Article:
12 killed in Cedar fire had no warning

Los Angeles Times Staff Writers

LAKESIDE, Calif. -- At least 12 people killed this week in Southern California wildfires were from two rural San Diego County neighborhoods that survivors said received no warning from authorities.

When the Cedar fire reached residents here early Sunday, they had only minutes to flee. A dozen died -- some in cars, some huddled in homes and others trying to run for safety.

Eight victims lived along a series of dirt roads just outside the Barona Reservation. Neighbors told The Times on Wednesday that the dead included a 17-year-old high school student, her mother and the teenager’s aunt, whose skeleton was found in a bathtub along with the bones of her dog.

“We feel really lucky,” said Lonnie Bellante, who escaped with his wife and 11- and 13-year-old daughters. Four of his tenants and four of his neighbors died. “We got out with the most valuable thing, which is each other. The rest of it is not important.”

Four people died in Lake View Hills Estates, a gated 10-home community a few miles west. Lakeside fire officials said they reached the entrance to the neighborhood about 3 a.m. Sunday, but were ordered to retreat before getting a chance to warn residents of the coming firestorm. Five homes also burned.

The fast-moving Cedar fire, sparked by a lost hunter Saturday afternoon, caught fire officials by surprise as it moved west about 15 miles from the Cleveland National Forest.

A spokesman for the reservation said the Barona fire station was notified of the fire about 2 a.m. Sunday by a California Department of Forestry battalion chief. He told the firefighter on duty that the fire would be passing through in 20 minutes, said Dave Baron, director of government affairs.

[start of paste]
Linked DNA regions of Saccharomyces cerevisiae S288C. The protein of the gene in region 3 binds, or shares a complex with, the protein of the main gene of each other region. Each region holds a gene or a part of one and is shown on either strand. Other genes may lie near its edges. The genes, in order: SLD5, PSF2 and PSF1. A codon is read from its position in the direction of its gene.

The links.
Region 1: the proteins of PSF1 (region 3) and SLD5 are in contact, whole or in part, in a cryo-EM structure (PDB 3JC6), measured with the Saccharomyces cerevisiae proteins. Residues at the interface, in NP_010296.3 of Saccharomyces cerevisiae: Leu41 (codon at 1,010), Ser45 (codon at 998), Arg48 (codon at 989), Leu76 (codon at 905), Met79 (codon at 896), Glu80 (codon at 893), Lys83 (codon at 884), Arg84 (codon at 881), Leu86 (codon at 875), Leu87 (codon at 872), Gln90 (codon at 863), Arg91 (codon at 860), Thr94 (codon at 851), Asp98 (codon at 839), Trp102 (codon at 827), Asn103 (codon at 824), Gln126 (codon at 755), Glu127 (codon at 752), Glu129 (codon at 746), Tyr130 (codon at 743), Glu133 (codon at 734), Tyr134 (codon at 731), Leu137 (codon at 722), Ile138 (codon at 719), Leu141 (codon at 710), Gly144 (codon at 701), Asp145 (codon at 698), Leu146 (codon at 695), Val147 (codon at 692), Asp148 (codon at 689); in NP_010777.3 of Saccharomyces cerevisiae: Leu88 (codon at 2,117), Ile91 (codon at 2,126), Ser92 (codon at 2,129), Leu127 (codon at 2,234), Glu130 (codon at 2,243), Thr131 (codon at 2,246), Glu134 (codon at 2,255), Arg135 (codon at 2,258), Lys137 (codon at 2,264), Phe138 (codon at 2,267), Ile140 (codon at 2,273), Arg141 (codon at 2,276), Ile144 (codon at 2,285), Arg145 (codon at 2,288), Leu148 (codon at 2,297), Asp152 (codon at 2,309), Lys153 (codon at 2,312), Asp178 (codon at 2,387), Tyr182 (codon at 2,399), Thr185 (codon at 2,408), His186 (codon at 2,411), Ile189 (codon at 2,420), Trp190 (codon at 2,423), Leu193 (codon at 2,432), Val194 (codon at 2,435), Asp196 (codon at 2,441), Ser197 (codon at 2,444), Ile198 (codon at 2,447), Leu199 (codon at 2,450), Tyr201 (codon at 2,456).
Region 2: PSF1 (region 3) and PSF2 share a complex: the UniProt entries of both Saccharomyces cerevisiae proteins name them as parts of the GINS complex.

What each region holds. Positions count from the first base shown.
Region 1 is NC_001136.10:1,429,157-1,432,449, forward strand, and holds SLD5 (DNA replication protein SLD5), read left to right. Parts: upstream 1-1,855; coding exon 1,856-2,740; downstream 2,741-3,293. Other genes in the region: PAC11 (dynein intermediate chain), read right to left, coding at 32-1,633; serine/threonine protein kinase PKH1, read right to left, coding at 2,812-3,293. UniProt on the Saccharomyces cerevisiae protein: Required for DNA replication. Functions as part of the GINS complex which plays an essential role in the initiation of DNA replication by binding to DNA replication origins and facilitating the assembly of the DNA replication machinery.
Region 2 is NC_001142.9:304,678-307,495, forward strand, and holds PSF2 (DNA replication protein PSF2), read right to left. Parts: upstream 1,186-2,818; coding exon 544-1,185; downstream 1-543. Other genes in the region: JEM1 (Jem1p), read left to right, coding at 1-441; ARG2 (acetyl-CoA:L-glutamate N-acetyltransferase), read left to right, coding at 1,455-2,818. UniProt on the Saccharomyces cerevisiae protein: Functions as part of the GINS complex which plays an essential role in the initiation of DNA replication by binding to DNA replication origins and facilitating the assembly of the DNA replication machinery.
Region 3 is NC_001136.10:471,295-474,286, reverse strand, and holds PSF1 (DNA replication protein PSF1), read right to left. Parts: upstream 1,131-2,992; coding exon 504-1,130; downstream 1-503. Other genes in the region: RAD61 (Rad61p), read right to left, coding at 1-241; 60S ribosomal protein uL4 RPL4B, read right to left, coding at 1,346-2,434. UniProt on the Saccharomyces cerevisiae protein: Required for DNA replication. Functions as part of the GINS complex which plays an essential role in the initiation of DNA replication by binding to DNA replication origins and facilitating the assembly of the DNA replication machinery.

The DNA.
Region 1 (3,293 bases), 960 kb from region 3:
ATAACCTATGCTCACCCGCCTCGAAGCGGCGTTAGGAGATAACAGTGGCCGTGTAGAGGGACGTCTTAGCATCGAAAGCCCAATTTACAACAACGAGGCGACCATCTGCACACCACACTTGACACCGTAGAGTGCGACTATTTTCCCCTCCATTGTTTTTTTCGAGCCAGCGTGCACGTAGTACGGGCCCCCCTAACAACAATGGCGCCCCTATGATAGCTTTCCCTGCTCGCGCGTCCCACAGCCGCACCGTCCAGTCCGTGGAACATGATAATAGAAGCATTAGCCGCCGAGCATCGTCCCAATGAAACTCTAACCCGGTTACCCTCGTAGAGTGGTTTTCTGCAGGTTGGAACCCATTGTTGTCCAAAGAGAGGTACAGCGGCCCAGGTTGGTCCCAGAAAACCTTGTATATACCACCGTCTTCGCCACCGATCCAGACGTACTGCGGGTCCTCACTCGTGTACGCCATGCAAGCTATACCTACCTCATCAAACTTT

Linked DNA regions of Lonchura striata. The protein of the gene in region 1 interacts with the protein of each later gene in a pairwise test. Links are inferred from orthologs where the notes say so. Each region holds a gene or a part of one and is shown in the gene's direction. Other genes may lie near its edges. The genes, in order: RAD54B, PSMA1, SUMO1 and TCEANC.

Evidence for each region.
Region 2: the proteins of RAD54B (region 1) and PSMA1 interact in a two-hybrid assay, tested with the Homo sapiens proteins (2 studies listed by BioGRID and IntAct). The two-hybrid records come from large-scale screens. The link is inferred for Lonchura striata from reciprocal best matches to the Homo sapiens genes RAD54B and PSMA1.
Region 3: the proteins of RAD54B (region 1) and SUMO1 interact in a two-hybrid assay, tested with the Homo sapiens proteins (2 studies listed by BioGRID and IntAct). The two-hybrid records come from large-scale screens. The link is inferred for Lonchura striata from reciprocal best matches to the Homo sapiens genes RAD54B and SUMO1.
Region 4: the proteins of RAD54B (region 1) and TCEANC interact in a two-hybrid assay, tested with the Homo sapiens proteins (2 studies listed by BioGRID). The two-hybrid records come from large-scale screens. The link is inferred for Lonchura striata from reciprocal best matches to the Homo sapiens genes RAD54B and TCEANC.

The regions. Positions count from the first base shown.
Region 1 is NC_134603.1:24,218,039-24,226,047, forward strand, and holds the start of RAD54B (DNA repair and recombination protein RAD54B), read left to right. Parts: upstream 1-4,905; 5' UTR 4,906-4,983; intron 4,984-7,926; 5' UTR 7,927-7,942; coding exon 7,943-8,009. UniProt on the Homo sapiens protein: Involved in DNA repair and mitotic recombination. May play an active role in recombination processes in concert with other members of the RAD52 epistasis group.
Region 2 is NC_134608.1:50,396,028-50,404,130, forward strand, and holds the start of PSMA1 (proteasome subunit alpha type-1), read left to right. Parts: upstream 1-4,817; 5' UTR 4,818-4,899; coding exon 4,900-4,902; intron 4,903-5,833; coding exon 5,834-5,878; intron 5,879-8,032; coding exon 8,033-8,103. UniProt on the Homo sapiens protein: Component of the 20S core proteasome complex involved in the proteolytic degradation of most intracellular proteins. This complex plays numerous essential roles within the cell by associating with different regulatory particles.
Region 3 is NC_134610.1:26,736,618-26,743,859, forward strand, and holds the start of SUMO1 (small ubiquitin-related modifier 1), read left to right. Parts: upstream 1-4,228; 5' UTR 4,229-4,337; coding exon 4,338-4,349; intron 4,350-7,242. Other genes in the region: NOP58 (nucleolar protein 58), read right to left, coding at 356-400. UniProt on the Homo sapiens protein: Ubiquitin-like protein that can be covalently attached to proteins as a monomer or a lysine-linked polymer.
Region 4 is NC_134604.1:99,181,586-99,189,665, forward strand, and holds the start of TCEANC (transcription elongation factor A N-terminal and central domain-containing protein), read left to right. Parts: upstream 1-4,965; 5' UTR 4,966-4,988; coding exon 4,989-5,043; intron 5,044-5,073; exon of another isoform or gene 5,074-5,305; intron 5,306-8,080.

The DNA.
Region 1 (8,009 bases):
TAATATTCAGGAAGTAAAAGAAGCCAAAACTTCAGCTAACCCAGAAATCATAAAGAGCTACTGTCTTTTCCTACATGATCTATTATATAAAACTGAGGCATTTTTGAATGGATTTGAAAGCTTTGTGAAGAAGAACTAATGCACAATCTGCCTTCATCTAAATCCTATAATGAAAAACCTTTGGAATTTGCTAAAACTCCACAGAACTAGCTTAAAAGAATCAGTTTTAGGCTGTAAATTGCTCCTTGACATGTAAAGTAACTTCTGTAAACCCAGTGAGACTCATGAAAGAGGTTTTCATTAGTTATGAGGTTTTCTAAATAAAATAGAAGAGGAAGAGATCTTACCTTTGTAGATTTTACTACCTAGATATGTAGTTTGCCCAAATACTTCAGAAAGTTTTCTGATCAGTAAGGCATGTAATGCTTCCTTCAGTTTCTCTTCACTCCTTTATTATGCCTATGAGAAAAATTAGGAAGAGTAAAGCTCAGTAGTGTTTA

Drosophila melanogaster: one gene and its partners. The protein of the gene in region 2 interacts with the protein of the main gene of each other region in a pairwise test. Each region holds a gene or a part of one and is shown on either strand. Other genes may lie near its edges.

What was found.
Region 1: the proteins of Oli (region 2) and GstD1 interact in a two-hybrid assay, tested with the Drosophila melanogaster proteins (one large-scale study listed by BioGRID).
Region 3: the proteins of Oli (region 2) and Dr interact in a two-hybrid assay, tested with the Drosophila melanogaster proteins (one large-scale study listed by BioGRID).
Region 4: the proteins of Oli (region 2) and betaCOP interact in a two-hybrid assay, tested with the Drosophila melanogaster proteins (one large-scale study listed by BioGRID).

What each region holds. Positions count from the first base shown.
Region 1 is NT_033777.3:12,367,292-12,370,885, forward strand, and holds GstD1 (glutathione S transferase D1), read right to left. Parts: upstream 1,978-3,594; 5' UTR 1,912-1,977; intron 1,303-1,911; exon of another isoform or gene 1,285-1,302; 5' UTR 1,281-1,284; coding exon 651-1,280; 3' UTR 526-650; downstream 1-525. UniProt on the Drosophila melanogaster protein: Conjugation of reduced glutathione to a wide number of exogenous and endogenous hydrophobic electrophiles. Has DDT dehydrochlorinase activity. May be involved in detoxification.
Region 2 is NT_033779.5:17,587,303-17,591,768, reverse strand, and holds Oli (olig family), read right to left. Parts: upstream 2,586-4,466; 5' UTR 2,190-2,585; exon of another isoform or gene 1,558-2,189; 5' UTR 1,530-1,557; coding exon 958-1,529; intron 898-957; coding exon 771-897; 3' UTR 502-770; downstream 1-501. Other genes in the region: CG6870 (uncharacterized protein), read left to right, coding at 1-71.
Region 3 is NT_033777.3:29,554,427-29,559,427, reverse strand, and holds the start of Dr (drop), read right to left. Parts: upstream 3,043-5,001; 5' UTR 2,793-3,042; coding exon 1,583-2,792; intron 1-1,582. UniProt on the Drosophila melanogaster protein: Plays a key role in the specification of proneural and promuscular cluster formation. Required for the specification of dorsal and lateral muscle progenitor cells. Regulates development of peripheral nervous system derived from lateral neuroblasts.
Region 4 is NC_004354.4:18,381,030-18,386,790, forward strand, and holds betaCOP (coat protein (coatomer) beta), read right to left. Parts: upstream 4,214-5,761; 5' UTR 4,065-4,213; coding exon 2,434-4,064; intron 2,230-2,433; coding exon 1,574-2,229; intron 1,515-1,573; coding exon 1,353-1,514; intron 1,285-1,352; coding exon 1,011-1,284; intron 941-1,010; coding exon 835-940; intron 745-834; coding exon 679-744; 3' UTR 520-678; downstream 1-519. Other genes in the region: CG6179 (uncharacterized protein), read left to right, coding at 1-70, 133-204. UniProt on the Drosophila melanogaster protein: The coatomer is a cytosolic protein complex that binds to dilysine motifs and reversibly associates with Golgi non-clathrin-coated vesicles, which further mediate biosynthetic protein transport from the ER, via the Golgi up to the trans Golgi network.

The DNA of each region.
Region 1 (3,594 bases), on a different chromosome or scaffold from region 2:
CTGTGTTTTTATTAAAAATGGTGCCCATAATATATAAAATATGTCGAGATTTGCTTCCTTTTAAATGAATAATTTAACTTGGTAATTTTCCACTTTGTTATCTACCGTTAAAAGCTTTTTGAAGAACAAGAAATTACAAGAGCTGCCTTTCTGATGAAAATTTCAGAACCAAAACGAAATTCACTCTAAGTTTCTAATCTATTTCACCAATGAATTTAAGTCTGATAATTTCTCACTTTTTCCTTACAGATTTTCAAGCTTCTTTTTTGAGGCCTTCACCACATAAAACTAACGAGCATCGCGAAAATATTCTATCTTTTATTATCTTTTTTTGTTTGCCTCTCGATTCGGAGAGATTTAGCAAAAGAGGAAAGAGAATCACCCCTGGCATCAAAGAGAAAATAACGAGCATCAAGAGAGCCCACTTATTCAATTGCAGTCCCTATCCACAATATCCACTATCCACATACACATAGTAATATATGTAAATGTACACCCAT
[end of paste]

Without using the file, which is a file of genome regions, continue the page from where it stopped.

Baron said the fire station notified the reservation’s casino and some nearby residents, but did not have time to notify Bellante and his neighbors.

Jon Smalldridge, who was spending the weekend at his parents’ home near Bellante, said Wednesday that only the persistent barking of his dog gave him and his house guests enough time to escape the fire’s path.

It also gave him a chance to save some of his neighbors.

Smalldridge, 42, of Arcadia, and his 18-year-old son, Shawn, had come to relax in country thick with trees and boulders. Smalldridge and his son spent Saturday riding motorcycles and target shooting. Jon Smalldridge’s parents were away.

On Saturday evening, the Smalldridges watched the distant glow of the Cedar fire that had begun hours earlier in the Cleveland National Forest. Neither one worried, and they went to bed tired.

The dog’s barking woke the household about 1:30 a.m. Sunday. Outside, the smoke was thick.

Smalldridge drove to neighboring homes to warn residents. One of them was Molly Sloan, a family friend and a grandmother, who didn’t want to go. She had bought her 14-acre ranch 28 years ago. Her property had four houses -- family members lived in three and renters occupied the fourth.

Smalldridge rounded up Sloan’s three dogs -- Sasha, a boxer; Freckles, a mutt; and Osa, a lab -- and loaded them into Sloan’s car. Then Smalldridge helped Molly Sloan into her car.

Mary Peace, Molly Sloan’s daughter, followed in her own car. As they drove away, Mary Peace decided to check on neighbors and turned off the road.